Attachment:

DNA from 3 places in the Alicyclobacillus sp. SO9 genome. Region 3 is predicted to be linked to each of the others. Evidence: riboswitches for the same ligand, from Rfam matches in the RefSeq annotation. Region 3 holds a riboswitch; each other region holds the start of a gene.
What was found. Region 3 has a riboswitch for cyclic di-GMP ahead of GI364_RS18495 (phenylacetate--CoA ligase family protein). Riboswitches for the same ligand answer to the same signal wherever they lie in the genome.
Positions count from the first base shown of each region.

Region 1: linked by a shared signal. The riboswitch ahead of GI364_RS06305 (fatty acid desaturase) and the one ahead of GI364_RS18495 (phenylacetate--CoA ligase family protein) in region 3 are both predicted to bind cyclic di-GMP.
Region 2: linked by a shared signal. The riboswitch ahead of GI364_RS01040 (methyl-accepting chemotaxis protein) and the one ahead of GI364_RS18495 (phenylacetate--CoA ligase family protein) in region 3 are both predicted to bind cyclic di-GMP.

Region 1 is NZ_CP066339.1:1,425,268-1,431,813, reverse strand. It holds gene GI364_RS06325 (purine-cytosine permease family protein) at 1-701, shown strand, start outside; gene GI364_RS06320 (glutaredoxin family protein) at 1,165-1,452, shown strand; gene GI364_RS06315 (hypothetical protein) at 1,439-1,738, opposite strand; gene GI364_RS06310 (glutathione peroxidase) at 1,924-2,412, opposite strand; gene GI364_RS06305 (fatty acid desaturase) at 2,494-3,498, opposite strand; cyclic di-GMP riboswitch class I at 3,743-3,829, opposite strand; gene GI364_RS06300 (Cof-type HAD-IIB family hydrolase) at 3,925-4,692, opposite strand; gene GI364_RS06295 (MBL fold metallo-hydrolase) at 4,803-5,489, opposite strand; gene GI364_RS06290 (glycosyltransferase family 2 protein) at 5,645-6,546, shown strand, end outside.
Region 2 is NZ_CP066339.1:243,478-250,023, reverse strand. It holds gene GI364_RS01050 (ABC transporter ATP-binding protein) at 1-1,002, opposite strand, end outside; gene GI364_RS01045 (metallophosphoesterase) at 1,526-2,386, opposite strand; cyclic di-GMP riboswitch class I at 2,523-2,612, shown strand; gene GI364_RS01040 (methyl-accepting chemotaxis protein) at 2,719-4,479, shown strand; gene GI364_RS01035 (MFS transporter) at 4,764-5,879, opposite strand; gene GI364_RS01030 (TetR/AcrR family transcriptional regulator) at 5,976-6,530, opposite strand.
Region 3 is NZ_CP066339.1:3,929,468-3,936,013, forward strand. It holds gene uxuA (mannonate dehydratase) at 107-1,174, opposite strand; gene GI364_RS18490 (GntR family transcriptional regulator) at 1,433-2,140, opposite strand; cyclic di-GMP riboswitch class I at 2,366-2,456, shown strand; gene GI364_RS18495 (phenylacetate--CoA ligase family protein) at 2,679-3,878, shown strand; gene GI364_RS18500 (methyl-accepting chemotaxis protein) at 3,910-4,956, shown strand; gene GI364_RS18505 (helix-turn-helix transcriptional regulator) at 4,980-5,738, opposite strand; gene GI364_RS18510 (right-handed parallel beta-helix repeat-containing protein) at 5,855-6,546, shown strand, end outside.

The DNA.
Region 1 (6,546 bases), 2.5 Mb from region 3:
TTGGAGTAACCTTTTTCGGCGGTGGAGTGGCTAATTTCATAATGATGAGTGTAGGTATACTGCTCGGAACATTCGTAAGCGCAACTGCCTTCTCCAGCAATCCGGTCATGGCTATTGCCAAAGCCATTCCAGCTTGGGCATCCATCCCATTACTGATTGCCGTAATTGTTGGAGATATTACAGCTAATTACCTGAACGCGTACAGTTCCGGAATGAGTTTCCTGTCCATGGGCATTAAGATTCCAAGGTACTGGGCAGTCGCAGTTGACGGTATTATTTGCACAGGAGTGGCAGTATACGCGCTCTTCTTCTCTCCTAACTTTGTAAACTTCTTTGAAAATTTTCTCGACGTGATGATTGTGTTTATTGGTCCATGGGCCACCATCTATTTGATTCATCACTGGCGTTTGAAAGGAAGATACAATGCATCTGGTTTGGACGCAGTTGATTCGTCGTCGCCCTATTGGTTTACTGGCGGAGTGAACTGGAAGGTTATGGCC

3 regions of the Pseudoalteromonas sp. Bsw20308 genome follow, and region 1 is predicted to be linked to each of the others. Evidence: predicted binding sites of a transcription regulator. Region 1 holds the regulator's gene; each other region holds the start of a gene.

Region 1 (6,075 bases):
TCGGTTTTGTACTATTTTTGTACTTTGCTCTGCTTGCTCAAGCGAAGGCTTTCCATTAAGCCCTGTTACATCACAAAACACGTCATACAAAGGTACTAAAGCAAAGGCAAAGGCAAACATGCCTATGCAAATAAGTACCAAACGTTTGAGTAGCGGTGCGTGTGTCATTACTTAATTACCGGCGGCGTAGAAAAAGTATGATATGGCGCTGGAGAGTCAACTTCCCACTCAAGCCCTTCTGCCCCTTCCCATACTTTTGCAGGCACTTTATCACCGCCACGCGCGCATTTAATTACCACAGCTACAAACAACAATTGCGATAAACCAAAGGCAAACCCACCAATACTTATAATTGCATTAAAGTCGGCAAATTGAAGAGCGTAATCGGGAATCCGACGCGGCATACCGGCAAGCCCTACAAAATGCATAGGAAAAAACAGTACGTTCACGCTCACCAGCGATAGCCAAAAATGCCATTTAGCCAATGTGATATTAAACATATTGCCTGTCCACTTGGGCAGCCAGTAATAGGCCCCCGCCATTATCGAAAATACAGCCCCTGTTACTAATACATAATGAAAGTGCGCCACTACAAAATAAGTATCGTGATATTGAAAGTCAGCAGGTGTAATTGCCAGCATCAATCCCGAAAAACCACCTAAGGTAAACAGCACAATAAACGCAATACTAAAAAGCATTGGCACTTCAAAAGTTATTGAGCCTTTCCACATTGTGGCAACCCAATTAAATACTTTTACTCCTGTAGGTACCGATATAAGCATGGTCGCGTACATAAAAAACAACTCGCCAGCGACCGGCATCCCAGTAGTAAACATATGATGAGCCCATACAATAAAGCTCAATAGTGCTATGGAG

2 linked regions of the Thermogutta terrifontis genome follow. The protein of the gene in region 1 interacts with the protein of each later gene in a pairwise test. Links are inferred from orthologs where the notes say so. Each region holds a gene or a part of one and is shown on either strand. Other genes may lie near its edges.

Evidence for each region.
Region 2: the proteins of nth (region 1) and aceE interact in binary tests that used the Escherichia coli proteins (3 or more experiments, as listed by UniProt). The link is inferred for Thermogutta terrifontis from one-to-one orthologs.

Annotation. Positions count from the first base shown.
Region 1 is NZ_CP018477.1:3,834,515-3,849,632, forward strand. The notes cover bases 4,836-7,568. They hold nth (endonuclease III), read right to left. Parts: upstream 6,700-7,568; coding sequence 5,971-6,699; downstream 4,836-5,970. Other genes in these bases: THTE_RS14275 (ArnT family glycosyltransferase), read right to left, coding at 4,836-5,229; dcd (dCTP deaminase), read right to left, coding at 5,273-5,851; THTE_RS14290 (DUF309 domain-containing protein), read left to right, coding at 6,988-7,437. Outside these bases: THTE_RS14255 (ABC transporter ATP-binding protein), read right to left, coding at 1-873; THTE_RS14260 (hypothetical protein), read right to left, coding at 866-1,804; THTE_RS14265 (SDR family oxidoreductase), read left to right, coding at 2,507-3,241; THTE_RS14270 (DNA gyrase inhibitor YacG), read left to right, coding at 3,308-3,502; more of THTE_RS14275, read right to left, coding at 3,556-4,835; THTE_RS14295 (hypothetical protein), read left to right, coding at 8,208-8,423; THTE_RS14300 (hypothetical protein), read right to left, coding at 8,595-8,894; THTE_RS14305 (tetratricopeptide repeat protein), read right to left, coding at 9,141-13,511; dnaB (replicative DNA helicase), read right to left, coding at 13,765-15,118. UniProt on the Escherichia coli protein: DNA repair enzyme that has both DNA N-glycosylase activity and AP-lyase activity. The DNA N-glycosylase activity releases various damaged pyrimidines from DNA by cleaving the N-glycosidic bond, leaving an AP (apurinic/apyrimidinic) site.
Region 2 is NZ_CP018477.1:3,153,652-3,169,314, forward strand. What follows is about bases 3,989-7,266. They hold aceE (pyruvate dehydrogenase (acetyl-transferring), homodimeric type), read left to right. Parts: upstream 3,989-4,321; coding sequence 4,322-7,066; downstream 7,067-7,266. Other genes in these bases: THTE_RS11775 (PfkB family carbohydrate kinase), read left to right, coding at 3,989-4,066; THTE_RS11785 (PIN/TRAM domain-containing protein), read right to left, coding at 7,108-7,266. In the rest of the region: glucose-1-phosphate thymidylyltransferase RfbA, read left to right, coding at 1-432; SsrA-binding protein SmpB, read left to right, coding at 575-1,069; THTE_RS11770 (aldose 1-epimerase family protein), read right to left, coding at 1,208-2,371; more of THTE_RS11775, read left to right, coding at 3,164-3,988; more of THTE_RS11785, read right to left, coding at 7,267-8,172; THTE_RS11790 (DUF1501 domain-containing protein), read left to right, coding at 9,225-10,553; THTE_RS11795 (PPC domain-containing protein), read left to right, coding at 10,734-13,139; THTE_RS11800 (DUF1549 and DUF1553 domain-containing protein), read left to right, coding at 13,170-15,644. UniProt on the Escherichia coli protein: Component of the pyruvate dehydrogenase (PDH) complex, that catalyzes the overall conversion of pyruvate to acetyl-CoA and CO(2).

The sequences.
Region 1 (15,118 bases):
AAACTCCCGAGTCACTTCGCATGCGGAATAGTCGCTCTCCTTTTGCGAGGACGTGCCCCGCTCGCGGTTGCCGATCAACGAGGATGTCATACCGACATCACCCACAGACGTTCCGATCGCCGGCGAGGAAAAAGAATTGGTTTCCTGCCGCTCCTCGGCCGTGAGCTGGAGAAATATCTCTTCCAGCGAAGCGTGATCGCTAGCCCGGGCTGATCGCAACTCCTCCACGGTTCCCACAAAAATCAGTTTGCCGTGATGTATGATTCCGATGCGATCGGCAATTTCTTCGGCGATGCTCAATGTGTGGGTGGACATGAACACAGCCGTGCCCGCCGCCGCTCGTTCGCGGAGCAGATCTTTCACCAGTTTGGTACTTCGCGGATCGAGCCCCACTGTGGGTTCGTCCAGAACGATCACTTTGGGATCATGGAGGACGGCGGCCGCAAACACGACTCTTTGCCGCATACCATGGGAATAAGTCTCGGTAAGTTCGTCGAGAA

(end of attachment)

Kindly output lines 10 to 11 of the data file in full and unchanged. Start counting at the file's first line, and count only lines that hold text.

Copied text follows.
Region 1 (6,546 bases), 2.5 Mb from region 3:
TTGGAGTAACCTTTTTCGGCGGTGGAGTGGCTAATTTCATAATGATGAGTGTAGGTATACTGCTCGGAACATTCGTAAGCGCAACTGCCTTCTCCAGCAATCCGGTCATGGCTATTGCCAAAGCCATTCCAGCTTGGGCATCCATCCCATTACTGATTGCCGTAATTGTTGGAGATATTACAGCTAATTACCTGAACGCGTACAGTTCCGGAATGAGTTTCCTGTCCATGGGCATTAAGATTCCAAGGTACTGGGCAGTCGCAGTTGACGGTATTATTTGCACAGGAGTGGCAGTATACGCGCTCTTCTTCTCTCCTAACTTTGTAAACTTCTTTGAAAATTTTCTCGACGTGATGATTGTGTTTATTGGTCCATGGGCCACCATCTATTTGATTCATCACTGGCGTTTGAAAGGAAGATACAATGCATCTGGTTTGGACGCAGTTGATTCGTCGTCGCCCTATTGGTTTACTGGCGGAGTGAACTGGAAGGTTATGGCC